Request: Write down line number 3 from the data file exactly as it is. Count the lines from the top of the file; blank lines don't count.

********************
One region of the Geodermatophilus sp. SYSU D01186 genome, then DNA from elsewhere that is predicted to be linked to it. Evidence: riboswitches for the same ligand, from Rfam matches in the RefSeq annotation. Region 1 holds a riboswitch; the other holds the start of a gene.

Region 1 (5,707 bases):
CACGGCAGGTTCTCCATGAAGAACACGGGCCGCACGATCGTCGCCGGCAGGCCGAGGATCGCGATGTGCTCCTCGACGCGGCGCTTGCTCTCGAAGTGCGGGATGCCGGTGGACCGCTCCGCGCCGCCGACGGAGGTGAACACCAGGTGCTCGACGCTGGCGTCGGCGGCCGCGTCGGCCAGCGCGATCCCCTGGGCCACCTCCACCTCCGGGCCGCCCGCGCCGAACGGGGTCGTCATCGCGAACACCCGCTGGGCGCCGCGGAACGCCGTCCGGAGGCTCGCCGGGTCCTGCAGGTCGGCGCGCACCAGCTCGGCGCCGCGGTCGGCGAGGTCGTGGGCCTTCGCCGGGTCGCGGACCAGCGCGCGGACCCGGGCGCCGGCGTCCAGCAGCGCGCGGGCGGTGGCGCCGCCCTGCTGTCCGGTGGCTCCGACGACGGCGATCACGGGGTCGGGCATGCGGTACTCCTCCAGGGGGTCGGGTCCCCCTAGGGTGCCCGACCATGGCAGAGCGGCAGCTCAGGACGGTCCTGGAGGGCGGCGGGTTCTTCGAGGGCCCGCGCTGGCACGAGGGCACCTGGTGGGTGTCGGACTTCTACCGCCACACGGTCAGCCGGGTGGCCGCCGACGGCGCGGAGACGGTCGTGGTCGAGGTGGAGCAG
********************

CACGGCAGGTTCTCCATGAAGAACACGGGCCGCACGATCGTCGCCGGCAGGCCGAGGATCGCGATGTGCTCCTCGACGCGGCGCTTGCTCTCGAAGTGCGGGATGCCGGTGGACCGCTCCGCGCCGCCGACGGAGGTGAACACCAGGTGCTCGACGCTGGCGTCGGCGGCCGCGTCGGCCAGCGCGATCCCCTGGGCCACCTCCACCTCCGGGCCGCCCGCGCCGAACGGGGTCGTCATCGCGAACACCCGCTGGGCGCCGCGGAACGCCGTCCGGAGGCTCGCCGGGTCCTGCAGGTCGGCGCGCACCAGCTCGGCGCCGCGGTCGGCGAGGTCGTGGGCCTTCGCCGGGTCGCGGACCAGCGCGCGGACCCGGGCGCCGGCGTCCAGCAGCGCGCGGGCGGTGGCGCCGCCCTGCTGTCCGGTGGCTCCGACGACGGCGATCACGGGGTCGGGCATGCGGTACTCCTCCAGGGGGTCGGGTCCCCCTAGGGTGCCCGACCATGGCAGAGCGGCAGCTCAGGACGGTCCTGGAGGGCGGCGGGTTCTTCGAGGGCCCGCGCTGGCACGAGGGCACCTGGTGGGTGTCGGACTTCTACCGCCACACGGTCAGCCGGGTGGCCGCCGACGGCGCGGAGACGGTCGTGGTCGAGGTGGAGCAG